Research Articles

Ethnographically informed language documentation

  • K. David Harrison


Documentary linguistics (DL) is rapidly gaining recognition as a fully-fledged sub-field of linguistics, on a par with the theoretical subfields in its complexity, the intellectual effort required, and its significance to science. There is also a very active discussion going on among practitioners about core principles of the discipline, how it is best practised and taught. We can predict somewhat optimistically that we will soon see DL (not simply field methods) taught in the curriculum of university departments, practised by a larger percentage of post-graduate students, and accepted as dissertation work. At the same time as DL is being restored to its proper place at the core of the discipline, it is also being redefined and contested (Himmelman 1998, Woodbury 2004). There are ongoing discussions of methods, best practice, technical standards, and the ethics of data access and community ownership.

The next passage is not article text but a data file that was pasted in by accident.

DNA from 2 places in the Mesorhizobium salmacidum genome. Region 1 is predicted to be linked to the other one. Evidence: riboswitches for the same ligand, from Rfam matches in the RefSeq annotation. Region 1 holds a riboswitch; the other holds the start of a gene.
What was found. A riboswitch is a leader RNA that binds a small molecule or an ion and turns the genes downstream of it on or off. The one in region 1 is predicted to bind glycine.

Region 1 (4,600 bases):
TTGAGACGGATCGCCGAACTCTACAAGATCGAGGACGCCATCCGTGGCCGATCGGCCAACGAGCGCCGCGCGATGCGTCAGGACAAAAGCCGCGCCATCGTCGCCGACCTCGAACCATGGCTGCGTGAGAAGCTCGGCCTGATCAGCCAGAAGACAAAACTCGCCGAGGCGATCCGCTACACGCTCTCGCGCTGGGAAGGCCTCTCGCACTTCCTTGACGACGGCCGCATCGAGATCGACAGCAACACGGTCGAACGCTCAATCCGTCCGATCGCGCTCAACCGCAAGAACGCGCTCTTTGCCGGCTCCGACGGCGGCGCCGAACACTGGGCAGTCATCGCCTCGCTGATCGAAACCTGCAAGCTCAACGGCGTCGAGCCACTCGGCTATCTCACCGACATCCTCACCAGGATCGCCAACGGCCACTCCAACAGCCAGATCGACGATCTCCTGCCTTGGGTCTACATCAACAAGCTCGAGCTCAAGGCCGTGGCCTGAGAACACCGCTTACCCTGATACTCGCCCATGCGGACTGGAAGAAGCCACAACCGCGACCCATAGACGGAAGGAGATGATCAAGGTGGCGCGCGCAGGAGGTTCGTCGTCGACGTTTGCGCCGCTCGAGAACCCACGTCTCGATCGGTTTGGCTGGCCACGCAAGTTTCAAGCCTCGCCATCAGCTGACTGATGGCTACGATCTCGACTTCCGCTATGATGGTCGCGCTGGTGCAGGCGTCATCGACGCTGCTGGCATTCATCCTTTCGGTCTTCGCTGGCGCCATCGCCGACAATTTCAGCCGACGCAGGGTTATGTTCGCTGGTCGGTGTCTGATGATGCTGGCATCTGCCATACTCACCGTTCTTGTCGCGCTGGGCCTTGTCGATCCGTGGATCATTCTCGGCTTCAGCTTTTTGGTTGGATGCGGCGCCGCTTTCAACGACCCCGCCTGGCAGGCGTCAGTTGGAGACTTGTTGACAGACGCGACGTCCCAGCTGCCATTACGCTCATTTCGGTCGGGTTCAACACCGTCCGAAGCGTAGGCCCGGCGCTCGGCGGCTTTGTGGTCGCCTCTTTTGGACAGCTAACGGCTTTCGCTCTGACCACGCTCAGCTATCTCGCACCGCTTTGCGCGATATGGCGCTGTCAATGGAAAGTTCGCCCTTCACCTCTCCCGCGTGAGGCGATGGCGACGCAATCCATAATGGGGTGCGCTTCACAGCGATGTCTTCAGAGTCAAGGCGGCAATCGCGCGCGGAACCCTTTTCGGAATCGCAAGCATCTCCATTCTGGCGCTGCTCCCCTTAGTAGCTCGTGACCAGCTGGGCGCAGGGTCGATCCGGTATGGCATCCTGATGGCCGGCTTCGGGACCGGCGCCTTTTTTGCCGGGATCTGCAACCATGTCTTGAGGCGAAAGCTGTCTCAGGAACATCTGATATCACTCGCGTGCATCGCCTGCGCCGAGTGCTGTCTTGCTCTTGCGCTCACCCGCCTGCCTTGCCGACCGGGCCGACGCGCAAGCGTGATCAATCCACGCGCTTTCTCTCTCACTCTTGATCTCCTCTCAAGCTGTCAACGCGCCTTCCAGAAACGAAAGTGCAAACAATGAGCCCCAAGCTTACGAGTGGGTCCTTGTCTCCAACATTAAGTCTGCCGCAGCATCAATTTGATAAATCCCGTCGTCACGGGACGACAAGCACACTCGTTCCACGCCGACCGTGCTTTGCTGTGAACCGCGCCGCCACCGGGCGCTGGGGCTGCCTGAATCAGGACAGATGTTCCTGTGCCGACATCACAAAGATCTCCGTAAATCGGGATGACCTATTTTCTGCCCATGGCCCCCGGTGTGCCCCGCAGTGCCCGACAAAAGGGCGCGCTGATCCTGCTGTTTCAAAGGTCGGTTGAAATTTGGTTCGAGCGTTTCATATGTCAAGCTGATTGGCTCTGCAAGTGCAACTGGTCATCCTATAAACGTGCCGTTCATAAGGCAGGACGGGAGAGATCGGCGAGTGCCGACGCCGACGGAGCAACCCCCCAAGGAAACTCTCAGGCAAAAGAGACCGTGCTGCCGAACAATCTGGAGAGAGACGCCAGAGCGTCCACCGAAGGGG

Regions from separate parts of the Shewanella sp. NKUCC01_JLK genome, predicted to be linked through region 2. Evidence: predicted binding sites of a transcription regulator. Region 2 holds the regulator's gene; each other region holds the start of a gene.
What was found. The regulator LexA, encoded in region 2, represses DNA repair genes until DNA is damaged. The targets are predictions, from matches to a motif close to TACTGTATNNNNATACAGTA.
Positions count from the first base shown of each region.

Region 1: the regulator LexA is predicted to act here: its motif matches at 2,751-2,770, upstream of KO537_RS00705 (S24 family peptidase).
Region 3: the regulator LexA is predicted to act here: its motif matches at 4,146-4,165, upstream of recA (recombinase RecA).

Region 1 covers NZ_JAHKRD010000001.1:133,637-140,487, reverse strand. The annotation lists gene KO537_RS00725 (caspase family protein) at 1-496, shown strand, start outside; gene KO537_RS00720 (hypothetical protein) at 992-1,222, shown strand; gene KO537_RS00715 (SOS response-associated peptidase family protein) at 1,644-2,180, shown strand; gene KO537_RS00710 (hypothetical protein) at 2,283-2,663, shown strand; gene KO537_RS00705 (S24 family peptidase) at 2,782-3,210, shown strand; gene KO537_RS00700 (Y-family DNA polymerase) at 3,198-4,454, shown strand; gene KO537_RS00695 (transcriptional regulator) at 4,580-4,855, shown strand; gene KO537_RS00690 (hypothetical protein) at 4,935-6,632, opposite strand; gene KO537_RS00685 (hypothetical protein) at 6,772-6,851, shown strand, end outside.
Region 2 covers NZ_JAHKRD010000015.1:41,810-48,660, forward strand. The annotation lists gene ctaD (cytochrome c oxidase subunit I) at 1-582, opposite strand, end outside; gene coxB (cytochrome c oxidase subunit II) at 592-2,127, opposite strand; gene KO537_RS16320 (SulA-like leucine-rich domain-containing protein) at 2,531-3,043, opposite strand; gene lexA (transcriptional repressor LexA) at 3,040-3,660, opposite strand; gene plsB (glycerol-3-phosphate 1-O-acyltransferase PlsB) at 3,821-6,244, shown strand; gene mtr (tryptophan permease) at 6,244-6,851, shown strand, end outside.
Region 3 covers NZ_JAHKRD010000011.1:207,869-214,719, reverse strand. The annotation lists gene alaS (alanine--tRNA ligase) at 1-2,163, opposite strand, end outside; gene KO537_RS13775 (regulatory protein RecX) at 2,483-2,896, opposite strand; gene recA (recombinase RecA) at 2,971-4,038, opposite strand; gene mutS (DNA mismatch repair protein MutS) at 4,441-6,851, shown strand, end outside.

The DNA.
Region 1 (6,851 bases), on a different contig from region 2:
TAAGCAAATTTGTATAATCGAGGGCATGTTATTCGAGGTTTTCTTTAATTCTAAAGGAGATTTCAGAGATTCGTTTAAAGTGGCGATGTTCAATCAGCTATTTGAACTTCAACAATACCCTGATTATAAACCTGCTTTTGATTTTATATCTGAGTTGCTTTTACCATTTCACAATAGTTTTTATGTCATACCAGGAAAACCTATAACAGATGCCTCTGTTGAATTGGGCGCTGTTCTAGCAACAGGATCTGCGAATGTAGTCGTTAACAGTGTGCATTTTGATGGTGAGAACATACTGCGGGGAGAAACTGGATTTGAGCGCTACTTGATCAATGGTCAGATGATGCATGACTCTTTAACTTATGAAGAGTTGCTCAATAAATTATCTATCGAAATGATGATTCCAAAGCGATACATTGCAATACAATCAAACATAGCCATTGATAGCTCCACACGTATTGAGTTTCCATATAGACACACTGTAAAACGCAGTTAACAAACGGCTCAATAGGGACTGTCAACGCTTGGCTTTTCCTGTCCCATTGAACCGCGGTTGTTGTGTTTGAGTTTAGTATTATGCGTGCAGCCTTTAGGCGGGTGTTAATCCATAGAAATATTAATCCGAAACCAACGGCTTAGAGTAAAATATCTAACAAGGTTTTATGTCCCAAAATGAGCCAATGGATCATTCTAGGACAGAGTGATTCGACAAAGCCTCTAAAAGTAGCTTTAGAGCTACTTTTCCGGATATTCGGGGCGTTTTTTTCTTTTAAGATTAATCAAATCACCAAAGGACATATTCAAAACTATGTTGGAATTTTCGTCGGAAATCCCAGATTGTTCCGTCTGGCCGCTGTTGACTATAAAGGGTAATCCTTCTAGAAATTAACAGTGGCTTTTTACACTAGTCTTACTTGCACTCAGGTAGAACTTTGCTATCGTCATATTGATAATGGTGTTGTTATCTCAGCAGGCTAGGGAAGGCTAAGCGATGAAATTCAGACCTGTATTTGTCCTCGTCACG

In this paper, I discuss one important dimension of language documentation – the inclusion of ethnographic methods. I advocate a restored balance between structuralist concerns and attention to cultural content of speech. An ethnographically informed approach is essential, I argue, to adequate language documentation. I provide several examples of this, based on my fieldwork on endangered languages in Siberia and Mongolia.

Keywords: documentary linguistics, core principles, ethnographic methods, structuralism, cultural content, language documentation, endangered languages, fieldwork

How to Cite:

Harrison, K., (2014) “Ethnographically informed language documentation”, Language Documentation and Description 3, 22-41. doi:

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Published on
31 Jul 2014
Peer Reviewed